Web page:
Electronic Arts (EA) has had its fair share of ups and downs as a video game publisher, from blockbuster hits to cutbacks and from acclaim to controversy. EA has now evolved into an advocate for diversity and a company that caters its offerings to the fans—not just the press.

So Long, Press . . . Hello, Influencers

Electronic Arts has always been an annual mainstay of the E3 show floor, standing right in the middle of the South Hall with a number of big titles for users to try out. Last year, the company opted to “do its own thing,” as it were, with a private showcase held just down the street at the Novo Theater in LA Live: EA Play. It soon became clear that EA was no longer focusing on the press, but on the players. While game journalism still plays an important role in the marketing of new titles, EA’s move to abandon the convention norm is a nod to the power of influencers. The publisher continued this trend with Gamescom and Paris Games Week, opting for fan-centric events and demos over flashy press conferences. While social media stars are an effective tool for getting your brand out there, EA Play invited anyone to take part—valuing personal recommendations alongside those with thousands of followers.

On February 2, the publisher will host its inaugural EA Sports Bowl at Club Nomadic in Houston. The event will challenge pro athletes to play Madden NFL 17 and FIFA 17 against one another. Fans will also be treated to live music and “a few other surprises,” EA said in a statement.

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From “Worst” To “Player First”

When your most popular games are sequels of the same franchises, how do you keep innovating? Soon after taking the reins as CEO in 2007, John Riccitiello (currently CEO of Unity Technologies) acknowledged the lack of innovation seen in the industry as a whole. “We’re boring people to death and making games that are harder and harder to play, he told The Wall Street Journal. “For the most part, the industry has been rinse-and-repeat. There’s been lots of product that looked like last year’s product, that looked a lot like the year before.”

Being named “Worst Company In America” two years in a row certainly didn’t help the publisher’s reputation, and neither did allegations of horrible work conditions for its developers. The company looked inward, made some changes and in 2012, EA’s games were ranked highest of all large publishers in the industry, according to Metacritic. 

In a recent interview with IGN, EA’s chief competition officer, Peter Moore spoke about how the company has re-assessed what is most important as a company. “[W]e made a deliberate attempt to say, ‘Fine, how do we go forward here?’ And the mantra that we came up with was this concept of player-first,” Moore explained. “To this day . . . in meetings, questions are always asked—’what do we need to do here? When do we ship that? What type of experience does this need to be?’ Somebody will say, ‘but is that player-first?’ And that’s the moment we all stop and think,” he added. “It’s not about revenue—it’s not about what benefits EA.”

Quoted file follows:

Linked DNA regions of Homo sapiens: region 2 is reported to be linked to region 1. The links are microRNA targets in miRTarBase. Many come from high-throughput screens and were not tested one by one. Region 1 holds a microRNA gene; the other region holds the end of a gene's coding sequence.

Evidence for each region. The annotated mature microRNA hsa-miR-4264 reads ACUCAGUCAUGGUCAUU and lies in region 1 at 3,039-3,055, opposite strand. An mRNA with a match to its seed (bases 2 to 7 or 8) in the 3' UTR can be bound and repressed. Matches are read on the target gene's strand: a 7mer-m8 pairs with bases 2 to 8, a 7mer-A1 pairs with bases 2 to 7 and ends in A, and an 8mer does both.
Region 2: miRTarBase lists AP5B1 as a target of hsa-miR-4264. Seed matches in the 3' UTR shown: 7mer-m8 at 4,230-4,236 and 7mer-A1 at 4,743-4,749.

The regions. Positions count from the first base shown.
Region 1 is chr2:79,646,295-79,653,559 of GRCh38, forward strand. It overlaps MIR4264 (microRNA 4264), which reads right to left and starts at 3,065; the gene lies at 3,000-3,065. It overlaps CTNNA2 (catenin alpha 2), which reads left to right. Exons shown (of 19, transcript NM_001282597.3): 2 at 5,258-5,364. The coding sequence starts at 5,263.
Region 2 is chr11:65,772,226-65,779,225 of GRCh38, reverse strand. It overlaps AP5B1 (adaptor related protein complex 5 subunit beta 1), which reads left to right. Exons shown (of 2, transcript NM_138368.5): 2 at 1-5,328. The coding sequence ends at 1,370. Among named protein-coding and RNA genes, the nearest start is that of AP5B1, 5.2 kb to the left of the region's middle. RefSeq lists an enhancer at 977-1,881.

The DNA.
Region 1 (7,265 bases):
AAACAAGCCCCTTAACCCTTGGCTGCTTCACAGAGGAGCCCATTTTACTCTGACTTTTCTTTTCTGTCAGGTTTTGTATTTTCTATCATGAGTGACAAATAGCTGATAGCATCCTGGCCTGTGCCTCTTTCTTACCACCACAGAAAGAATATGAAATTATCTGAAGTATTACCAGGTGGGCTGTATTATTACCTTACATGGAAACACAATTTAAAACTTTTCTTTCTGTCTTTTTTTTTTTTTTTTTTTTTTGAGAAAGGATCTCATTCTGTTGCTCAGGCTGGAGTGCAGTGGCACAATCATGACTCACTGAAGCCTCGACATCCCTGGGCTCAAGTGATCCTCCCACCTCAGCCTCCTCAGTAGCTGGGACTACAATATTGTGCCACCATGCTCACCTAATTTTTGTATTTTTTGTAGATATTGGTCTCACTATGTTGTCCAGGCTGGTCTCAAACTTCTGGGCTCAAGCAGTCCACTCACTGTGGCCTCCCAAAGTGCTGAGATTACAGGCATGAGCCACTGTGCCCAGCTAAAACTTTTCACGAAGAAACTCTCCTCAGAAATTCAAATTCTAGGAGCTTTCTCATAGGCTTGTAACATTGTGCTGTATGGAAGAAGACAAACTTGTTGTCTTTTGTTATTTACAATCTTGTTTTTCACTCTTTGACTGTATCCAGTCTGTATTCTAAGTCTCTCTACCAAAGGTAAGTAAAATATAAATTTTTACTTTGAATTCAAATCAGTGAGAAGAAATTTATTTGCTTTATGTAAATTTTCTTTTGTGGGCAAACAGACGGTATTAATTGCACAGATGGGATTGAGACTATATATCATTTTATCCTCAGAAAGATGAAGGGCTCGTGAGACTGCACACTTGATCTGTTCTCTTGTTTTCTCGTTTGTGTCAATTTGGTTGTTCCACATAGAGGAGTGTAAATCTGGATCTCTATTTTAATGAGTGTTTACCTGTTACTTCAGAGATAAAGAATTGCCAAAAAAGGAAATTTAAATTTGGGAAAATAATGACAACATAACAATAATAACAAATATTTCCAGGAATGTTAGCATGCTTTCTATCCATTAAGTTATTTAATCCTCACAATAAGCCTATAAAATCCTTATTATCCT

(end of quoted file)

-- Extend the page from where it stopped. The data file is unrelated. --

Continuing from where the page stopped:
That mantra must be working, because Battlefield 1 debuted at number one in console video game sales in its first week in the UK, outselling the combined week one sales of Battlefield 4 and Hardline. Prior to launch, the game’s open beta drew in over 13.2 million total players, making it the biggest in EA’s history.

Titanfall 2while not as financially successful as Battlefield 1was nominated for eight awards including “Game of the Year,” and awarded “Best Online Multiplayer” at the Game Critics Awards 2016. Unlike its predecessor, Titanfall 2 was not a console exclusive, allowing more players to experience the mech-fighting adventure.

Battlefield 1

Looking To The Future

EA recognizes the future of mobile gaming by offering a number of companion apps for its most popular titles to keep players engaged. As announced during a Google I/O presentation, EA is a development partner for Google Daydream and released Need For Speed: No Limits VR last December. 

Also launched this past December—EA’s new Competitive Games Division focuses not just on the best of the best, but those still climbing the championship ladder. “Our vision for competitive gaming is pretty unique,” EA’s chief competition officer, Peter Moore told Venturebeat. “We want to make stars out of all our players. Competitive gaming is a pyramid. At the very top of that, there are several hundred players who make a full-time living playing games like DOTA 2, League of Legends, or Counter-Strike. In our case, Madden and FIFA have full-time professional players, as well as a few Battlefield players, but our real focus is going to be further down that pyramid—not just the top professionals.”

When it comes to making games for Star Wars fans—among the most passionate fan base in the world—EA wants to include everyone. “What we’re really trying to do at EA,” said Justin McCully, general manager of EA Star Wars, “is to cater to different parts of the Star Wars universe and create different game experiences that are tailor-made for those fans.”

EA is also highly active in the fight for inclusion in the workplace and beyond—including LGBTQ characters in its games, as well as partnering with equality organizations for women and those with disabilities. The company says its mission is not only to create “a welcoming workplace” but also “an inclusive gaming experience for [its] fans through programs, events, and community partnerships.”